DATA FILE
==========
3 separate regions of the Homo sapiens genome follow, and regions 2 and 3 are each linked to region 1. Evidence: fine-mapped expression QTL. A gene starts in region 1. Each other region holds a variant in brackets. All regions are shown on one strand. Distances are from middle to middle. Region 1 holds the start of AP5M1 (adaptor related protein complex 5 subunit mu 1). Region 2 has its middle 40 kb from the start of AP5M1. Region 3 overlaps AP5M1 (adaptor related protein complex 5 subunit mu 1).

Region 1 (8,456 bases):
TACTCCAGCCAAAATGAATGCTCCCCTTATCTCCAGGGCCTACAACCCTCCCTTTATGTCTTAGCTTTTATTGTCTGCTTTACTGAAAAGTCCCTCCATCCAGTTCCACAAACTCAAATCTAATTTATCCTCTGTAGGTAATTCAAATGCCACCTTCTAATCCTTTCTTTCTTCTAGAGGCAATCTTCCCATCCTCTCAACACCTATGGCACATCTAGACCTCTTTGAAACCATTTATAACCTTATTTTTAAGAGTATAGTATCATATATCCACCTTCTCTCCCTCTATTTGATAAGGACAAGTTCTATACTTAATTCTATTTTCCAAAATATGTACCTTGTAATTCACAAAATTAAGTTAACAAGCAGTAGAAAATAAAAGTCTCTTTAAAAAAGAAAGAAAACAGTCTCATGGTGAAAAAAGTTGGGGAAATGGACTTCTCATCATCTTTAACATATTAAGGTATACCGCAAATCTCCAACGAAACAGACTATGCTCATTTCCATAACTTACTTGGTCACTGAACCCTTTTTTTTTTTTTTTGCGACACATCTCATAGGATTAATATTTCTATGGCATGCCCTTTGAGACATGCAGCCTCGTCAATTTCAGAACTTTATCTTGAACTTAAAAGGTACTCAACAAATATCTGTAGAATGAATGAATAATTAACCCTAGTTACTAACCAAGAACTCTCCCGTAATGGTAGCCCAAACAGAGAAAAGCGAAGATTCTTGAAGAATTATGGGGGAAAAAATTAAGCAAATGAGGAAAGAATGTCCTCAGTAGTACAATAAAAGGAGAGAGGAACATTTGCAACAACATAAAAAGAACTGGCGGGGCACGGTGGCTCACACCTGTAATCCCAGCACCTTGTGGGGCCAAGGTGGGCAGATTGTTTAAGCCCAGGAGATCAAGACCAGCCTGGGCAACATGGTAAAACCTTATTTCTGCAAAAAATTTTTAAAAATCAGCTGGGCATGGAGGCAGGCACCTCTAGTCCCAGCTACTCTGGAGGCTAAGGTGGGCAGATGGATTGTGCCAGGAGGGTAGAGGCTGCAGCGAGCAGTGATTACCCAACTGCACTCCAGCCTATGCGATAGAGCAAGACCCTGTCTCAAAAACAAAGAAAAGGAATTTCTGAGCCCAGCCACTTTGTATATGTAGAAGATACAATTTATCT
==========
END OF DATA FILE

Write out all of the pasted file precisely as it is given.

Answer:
3 separate regions of the Homo sapiens genome follow, and regions 2 and 3 are each linked to region 1. Evidence: fine-mapped expression QTL. A gene starts in region 1. Each other region holds a variant in brackets. All regions are shown on one strand. Distances are from middle to middle. Region 1 holds the start of AP5M1 (adaptor related protein complex 5 subunit mu 1). Region 2 has its middle 40 kb from the start of AP5M1. Region 3 overlaps AP5M1 (adaptor related protein complex 5 subunit mu 1).

Region 1 (8,456 bases):
TACTCCAGCCAAAATGAATGCTCCCCTTATCTCCAGGGCCTACAACCCTCCCTTTATGTCTTAGCTTTTATTGTCTGCTTTACTGAAAAGTCCCTCCATCCAGTTCCACAAACTCAAATCTAATTTATCCTCTGTAGGTAATTCAAATGCCACCTTCTAATCCTTTCTTTCTTCTAGAGGCAATCTTCCCATCCTCTCAACACCTATGGCACATCTAGACCTCTTTGAAACCATTTATAACCTTATTTTTAAGAGTATAGTATCATATATCCACCTTCTCTCCCTCTATTTGATAAGGACAAGTTCTATACTTAATTCTATTTTCCAAAATATGTACCTTGTAATTCACAAAATTAAGTTAACAAGCAGTAGAAAATAAAAGTCTCTTTAAAAAAGAAAGAAAACAGTCTCATGGTGAAAAAAGTTGGGGAAATGGACTTCTCATCATCTTTAACATATTAAGGTATACCGCAAATCTCCAACGAAACAGACTATGCTCATTTCCATAACTTACTTGGTCACTGAACCCTTTTTTTTTTTTTTTGCGACACATCTCATAGGATTAATATTTCTATGGCATGCCCTTTGAGACATGCAGCCTCGTCAATTTCAGAACTTTATCTTGAACTTAAAAGGTACTCAACAAATATCTGTAGAATGAATGAATAATTAACCCTAGTTACTAACCAAGAACTCTCCCGTAATGGTAGCCCAAACAGAGAAAAGCGAAGATTCTTGAAGAATTATGGGGGAAAAAATTAAGCAAATGAGGAAAGAATGTCCTCAGTAGTACAATAAAAGGAGAGAGGAACATTTGCAACAACATAAAAAGAACTGGCGGGGCACGGTGGCTCACACCTGTAATCCCAGCACCTTGTGGGGCCAAGGTGGGCAGATTGTTTAAGCCCAGGAGATCAAGACCAGCCTGGGCAACATGGTAAAACCTTATTTCTGCAAAAAATTTTTAAAAATCAGCTGGGCATGGAGGCAGGCACCTCTAGTCCCAGCTACTCTGGAGGCTAAGGTGGGCAGATGGATTGTGCCAGGAGGGTAGAGGCTGCAGCGAGCAGTGATTACCCAACTGCACTCCAGCCTATGCGATAGAGCAAGACCCTGTCTCAAAAACAAAGAAAAGGAATTTCTGAGCCCAGCCACTTTGTATATGTAGAAGATACAATTTATCT